And while I can understand the psychological necessity for some to believe they are descendants of “African Kings and Queens,” the same logic-based mindset that never allowed me to become a Christian doesn’t allow me to believe that either. In truth, I think most of us are probably the descendants of the poor people treated like dirt while attending to the needs of African kings and queens.
In truth, I think most of us are probably the descendants of the poor people treated like dirt while attending to the needs of African kings and queens.
Later, I began writing left-leaning political articles while listening to audiobooks by authors like Noam Chomsky and Howard Zen. More recently, I discovered James Baldwin and Richard Wright, and my world changed once again.
I’ve finished most of Baldwin’s books and essays, and I’m three books into Wright. Next, I’m going to get started on Toni Morrison.
LIAWWWB: Living In A White World While Black
Over the course of my 43-year journey on this planet, I’m still coming to terms with my Black skin and the rich history and promise engrained into it. While I don’t feel my skin makes me more special than any other race, I do recognize the pain and struggle I’ve inherited because of it.
Recently, my wife Tiffany (a white woman) sent in my DNA to help figure out my ancestry and ethnicity. While she understood that most Black people could not trace their roots back as far as most whites because of slavery, she expressed shock at just how difficult a task tracing African American ancestry is.
I’m still coming to terms with my Black skin and the rich history and promise engrained into it.
It turns out that even post-slavery, keeping track of Black people proved very difficult in some cases, as names were commonly misspelled, and many chose to take up new identities.
So far, my wife worked incredibly hard to find distant relatives I never knew existed and even helped me relocate and reconnect with my biological father.
I learned that I’m over 70 percent African and mostly Western European upon receiving my test results. After watching a few episodes of Finding Your Roots, I saw how surprised many Black people were after learning how much European DNA they had. It turns out that if you’re an African American, it’s likely you have a large portion of white blood in you.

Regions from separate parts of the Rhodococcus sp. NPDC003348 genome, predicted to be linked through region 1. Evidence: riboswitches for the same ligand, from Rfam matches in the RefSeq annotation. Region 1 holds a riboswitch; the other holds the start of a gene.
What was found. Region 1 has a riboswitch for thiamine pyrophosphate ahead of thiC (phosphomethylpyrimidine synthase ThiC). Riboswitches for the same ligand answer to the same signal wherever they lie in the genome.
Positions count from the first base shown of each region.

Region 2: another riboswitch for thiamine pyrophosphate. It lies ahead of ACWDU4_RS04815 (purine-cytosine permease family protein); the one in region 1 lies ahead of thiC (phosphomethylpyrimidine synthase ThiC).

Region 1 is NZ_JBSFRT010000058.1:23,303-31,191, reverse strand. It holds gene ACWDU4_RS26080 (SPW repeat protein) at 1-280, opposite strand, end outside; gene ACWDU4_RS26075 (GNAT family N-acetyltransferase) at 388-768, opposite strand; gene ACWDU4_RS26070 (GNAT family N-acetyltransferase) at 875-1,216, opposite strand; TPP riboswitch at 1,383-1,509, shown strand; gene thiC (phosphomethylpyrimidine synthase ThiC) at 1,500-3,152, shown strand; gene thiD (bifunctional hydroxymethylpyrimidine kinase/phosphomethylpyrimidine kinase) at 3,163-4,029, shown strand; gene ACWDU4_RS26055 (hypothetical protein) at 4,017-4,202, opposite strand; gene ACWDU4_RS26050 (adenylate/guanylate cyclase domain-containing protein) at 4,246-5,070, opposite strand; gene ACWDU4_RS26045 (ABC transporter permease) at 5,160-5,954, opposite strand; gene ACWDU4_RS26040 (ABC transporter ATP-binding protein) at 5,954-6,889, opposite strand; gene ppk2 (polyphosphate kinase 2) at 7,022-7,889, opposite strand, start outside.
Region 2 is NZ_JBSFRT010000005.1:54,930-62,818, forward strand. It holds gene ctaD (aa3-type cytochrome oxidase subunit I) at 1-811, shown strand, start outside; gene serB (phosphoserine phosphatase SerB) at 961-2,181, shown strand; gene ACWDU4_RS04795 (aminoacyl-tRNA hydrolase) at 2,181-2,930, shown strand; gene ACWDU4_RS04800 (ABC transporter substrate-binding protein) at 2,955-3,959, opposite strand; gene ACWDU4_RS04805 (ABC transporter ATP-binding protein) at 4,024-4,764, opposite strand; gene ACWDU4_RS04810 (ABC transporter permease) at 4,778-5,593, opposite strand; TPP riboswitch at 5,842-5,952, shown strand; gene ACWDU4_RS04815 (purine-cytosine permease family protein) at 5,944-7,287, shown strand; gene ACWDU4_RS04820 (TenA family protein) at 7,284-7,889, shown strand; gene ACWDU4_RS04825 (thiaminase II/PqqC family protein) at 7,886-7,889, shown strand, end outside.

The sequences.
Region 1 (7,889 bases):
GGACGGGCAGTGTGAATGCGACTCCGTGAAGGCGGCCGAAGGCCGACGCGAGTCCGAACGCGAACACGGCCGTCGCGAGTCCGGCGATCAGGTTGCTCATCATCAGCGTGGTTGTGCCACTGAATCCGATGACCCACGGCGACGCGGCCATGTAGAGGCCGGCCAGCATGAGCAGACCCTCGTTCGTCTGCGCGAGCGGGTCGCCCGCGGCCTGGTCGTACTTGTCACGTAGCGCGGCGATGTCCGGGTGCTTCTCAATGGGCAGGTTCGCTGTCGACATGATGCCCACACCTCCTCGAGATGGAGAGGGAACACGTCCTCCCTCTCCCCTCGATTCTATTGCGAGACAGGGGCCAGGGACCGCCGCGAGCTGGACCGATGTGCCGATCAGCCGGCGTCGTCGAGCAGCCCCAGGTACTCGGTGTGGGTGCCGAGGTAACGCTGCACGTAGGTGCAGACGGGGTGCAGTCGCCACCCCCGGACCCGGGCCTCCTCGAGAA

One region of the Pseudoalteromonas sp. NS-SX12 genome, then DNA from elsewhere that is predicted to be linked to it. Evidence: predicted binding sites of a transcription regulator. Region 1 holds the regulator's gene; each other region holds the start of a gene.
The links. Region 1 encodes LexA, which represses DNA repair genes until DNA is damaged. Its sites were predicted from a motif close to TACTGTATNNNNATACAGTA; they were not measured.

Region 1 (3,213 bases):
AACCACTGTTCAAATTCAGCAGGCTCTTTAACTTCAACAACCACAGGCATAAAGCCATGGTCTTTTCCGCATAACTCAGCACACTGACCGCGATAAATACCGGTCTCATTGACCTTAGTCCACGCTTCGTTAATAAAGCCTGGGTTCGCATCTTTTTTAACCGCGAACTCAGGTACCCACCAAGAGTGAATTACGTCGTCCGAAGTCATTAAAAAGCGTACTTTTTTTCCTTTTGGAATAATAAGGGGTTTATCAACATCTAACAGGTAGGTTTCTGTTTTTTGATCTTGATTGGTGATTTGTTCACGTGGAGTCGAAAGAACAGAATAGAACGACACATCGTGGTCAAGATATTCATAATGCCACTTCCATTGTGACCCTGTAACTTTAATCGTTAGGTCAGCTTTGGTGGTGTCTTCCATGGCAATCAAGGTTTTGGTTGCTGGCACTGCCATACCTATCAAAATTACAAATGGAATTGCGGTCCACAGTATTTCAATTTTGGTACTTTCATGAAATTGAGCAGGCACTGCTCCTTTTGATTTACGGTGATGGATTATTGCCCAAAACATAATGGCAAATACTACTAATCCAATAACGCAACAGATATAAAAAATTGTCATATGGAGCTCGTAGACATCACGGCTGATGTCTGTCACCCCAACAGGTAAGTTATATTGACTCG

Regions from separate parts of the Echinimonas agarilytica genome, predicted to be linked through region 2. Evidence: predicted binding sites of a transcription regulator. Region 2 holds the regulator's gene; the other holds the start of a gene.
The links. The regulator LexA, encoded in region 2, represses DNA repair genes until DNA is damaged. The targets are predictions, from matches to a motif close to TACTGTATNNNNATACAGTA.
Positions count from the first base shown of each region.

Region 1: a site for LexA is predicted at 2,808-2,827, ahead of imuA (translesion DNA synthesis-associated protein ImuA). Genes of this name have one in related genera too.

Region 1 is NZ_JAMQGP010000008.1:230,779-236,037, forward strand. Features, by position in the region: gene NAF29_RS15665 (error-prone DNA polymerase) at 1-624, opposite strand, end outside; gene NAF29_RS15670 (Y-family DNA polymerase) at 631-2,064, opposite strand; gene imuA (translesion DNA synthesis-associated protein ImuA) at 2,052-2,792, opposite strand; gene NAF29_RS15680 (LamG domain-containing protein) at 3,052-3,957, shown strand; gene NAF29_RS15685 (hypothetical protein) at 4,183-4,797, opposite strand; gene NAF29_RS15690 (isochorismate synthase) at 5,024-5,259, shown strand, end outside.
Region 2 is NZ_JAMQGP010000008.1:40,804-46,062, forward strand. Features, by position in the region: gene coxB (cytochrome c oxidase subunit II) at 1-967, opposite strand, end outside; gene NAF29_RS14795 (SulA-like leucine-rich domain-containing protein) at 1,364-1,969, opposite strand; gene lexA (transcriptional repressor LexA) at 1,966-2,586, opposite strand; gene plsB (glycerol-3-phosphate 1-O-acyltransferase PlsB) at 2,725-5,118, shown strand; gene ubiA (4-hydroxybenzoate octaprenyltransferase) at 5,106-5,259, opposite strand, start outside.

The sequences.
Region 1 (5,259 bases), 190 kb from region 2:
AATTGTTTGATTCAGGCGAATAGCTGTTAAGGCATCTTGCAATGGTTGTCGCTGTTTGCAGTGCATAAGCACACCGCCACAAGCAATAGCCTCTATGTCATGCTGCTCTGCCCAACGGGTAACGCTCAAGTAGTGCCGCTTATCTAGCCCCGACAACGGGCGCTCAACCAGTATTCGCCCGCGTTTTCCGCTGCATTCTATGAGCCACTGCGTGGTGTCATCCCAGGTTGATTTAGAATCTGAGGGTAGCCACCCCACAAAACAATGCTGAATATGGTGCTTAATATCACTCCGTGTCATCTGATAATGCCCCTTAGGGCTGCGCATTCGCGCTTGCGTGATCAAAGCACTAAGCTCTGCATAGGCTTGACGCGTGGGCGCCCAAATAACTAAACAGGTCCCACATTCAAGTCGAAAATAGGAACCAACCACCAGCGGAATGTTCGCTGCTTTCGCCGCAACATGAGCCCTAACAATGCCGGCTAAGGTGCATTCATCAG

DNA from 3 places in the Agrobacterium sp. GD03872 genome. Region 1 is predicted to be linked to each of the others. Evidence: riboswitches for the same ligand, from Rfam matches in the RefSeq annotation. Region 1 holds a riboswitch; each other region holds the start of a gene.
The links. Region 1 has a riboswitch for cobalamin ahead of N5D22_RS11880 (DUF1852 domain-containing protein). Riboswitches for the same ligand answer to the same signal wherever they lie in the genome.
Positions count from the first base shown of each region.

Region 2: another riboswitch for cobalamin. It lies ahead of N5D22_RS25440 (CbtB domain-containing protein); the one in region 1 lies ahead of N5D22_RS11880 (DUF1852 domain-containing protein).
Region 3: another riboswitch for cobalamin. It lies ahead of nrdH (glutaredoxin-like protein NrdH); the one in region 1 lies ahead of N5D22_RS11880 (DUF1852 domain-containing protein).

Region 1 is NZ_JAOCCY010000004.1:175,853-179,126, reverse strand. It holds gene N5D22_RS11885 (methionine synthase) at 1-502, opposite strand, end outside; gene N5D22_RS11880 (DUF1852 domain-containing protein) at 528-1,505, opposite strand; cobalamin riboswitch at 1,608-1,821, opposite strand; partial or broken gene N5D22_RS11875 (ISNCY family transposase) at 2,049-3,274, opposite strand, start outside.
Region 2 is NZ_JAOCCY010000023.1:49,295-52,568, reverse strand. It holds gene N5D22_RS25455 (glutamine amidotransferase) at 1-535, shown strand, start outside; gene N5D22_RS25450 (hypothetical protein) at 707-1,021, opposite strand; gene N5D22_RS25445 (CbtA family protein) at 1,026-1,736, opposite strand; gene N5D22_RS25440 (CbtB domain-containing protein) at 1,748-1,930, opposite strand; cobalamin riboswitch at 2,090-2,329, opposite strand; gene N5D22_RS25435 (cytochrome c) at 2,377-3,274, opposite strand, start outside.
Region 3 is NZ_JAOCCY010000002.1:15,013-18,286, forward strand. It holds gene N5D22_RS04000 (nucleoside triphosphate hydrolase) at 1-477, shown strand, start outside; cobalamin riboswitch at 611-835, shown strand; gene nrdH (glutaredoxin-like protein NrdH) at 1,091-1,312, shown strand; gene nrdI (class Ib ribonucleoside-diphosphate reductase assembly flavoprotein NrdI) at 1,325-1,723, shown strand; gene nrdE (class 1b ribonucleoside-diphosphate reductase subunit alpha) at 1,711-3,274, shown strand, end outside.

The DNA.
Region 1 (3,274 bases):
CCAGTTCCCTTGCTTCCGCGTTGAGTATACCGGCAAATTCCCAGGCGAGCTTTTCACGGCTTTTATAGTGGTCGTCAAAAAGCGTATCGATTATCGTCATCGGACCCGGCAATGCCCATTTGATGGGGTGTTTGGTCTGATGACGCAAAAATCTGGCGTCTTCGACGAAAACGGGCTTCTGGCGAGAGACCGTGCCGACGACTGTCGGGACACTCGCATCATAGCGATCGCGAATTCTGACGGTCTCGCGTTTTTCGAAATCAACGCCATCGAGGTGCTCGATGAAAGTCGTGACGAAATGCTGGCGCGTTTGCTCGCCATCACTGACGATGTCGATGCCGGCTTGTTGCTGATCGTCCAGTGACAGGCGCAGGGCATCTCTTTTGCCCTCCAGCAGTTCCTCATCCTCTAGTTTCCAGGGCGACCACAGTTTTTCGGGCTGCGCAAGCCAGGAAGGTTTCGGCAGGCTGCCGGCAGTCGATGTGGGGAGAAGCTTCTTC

If you’re an African American, it’s likely you have a large portion of white blood in you.
A white friend, who knew this fact, once asked me why most Black people don’t embrace their white DNA as much as their Black. He specifically cited Barrack Obama as an example.
I told him that Black people in America are swimming in whiteness as though it were an ocean. There’s no need for us to “embrace” our “whiteness” as it’s ever-present in our lives, to the extent that many of us seem alien to people living in Africa. In fact, I’ve heard that many Africans refer to African Americans as white.
Black people in America are swimming in whiteness as though it were an ocean.
For many white people, colorblindness is their solution for dealing with race. However, they fail to understand that “not seeing race” is another example of their privilege (a word that drives white conservatives crazy).
I had a drunk white man confess to me that in his eyes, he saw me as a “white man.”
Once while hanging out at Zepplin’s, I had a drunk white man confess to me that in his eyes, he saw me as a “white man.” I understood that it was his clumsy way of saying he accepted me as a friend. However, later I would understand that seeing me as white was the only way someone like him could ever accept a minority as a friend.
In 2020, the world-shaking shock of watching George Floyd murdered before a crowd of Black people was just another reminder of how no African-American can ever afford to forget their skin — no matter how much they would like to.